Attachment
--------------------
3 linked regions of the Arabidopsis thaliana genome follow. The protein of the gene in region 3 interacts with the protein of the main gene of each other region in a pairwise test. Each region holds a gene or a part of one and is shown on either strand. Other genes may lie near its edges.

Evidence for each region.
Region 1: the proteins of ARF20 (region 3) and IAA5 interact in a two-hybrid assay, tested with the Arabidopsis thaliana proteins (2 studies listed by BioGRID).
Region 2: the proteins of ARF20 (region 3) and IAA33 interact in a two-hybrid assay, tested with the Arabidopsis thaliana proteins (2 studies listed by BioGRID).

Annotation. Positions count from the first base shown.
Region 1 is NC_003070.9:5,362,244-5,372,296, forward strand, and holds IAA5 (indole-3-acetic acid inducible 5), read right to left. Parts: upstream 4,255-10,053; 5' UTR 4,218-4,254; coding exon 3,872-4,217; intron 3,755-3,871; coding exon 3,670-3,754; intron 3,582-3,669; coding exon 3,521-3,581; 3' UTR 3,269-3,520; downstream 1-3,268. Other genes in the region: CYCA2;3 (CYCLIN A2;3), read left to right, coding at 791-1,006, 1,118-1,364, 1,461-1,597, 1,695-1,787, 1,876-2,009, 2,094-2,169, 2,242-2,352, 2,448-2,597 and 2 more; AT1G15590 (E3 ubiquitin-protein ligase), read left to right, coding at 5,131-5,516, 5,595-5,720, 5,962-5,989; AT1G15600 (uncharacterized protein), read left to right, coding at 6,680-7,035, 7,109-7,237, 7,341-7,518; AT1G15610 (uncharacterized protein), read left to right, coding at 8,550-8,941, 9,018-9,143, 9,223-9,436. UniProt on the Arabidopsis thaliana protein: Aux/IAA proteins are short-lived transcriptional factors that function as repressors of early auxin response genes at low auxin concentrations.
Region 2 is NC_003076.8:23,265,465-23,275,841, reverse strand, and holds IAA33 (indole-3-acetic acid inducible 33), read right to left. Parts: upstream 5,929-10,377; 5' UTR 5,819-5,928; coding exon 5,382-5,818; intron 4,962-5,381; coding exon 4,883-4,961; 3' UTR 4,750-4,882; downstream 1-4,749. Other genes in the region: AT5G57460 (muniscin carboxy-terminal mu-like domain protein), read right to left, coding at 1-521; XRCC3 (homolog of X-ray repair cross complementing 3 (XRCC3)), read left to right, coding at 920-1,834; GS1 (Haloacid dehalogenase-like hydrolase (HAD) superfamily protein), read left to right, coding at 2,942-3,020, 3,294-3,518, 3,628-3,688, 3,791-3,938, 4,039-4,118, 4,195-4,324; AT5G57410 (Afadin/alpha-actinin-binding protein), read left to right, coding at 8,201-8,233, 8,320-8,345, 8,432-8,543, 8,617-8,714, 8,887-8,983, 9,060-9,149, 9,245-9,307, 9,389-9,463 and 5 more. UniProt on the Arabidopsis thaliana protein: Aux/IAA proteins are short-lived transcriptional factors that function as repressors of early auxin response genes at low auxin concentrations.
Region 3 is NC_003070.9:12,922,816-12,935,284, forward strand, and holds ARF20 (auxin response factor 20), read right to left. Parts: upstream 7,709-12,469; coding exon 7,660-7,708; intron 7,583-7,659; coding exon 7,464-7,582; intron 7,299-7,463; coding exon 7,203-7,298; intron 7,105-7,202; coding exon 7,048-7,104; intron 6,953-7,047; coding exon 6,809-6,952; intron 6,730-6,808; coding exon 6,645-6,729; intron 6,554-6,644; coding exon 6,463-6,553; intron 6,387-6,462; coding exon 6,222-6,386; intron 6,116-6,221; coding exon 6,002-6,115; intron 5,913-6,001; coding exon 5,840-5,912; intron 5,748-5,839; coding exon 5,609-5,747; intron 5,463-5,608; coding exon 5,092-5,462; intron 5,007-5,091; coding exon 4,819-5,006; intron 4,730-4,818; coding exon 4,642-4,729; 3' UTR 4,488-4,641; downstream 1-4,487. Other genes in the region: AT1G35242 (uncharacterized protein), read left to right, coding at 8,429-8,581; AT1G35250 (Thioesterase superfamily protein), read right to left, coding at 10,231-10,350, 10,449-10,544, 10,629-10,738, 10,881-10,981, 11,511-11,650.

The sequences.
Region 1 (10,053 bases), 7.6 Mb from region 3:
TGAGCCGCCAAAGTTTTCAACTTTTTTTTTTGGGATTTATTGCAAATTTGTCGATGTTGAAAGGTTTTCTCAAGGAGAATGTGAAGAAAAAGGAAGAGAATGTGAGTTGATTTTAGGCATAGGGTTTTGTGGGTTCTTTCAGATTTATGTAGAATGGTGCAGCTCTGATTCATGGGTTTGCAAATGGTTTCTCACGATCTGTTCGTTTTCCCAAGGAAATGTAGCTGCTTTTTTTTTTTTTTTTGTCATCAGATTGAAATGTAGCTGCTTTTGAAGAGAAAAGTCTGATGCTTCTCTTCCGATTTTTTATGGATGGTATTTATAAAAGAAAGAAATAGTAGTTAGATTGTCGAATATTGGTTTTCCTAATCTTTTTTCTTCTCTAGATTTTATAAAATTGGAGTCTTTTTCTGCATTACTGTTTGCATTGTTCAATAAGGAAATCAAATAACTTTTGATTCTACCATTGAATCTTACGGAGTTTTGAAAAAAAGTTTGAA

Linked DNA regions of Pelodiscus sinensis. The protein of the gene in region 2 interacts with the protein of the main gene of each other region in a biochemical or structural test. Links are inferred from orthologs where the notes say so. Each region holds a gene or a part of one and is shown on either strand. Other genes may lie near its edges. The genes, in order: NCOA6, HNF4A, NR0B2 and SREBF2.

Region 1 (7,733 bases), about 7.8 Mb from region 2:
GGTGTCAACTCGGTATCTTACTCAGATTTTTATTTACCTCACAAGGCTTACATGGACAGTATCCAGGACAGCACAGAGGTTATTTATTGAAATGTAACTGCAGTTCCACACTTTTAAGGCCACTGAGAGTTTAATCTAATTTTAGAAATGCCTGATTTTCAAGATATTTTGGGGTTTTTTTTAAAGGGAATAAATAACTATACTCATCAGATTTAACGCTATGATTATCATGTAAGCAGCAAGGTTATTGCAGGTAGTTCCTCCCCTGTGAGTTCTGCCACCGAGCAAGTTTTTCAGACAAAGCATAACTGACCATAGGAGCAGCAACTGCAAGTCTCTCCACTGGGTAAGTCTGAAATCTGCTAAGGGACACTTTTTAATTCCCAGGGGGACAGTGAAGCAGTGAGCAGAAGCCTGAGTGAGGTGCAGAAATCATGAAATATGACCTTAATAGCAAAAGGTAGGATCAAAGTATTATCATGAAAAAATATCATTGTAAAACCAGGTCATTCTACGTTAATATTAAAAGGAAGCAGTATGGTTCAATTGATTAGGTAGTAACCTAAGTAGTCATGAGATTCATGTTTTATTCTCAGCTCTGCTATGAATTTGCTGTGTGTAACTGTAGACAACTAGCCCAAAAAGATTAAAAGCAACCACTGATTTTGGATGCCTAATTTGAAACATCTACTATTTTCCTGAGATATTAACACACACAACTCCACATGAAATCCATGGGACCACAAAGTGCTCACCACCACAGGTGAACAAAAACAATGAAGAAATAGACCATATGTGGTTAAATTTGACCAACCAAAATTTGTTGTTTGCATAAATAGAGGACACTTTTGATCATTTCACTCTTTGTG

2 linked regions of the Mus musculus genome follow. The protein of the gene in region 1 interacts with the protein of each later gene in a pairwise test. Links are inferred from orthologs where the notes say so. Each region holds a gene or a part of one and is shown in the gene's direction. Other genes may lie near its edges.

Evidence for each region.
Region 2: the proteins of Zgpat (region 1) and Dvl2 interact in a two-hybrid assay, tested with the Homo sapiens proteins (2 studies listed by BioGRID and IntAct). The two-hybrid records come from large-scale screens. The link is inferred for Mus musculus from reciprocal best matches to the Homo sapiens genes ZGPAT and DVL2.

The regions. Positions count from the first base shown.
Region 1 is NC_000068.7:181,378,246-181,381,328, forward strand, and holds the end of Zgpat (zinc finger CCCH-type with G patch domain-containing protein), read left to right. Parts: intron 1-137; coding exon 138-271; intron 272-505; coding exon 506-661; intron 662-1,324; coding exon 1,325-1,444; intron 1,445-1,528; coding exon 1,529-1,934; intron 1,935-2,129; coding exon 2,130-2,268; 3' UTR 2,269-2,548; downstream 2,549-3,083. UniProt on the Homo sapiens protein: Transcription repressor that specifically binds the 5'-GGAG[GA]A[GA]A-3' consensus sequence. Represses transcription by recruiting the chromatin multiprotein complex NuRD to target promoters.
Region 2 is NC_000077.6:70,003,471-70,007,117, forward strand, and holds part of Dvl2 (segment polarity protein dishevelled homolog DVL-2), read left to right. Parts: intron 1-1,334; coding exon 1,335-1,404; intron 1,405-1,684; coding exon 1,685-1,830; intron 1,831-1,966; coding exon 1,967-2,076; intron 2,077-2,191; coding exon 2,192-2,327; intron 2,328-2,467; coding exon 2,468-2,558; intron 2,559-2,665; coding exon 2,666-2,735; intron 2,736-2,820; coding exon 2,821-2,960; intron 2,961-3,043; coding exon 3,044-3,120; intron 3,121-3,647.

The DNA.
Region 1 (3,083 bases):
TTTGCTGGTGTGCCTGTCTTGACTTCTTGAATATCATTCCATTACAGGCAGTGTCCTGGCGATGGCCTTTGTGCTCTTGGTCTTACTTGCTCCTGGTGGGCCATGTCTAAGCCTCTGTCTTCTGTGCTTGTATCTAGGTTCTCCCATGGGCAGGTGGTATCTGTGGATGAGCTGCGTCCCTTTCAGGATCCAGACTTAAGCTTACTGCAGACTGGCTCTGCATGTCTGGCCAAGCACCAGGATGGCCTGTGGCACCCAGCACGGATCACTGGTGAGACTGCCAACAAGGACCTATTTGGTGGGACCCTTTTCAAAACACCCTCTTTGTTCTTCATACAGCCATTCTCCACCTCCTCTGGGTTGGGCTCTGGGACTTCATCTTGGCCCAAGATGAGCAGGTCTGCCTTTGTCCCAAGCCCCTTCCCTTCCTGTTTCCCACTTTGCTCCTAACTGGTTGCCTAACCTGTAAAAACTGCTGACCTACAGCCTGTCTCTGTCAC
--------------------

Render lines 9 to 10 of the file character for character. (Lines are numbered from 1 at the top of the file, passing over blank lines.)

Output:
The sequences.
Region 1 (10,053 bases), 7.6 Mb from region 3: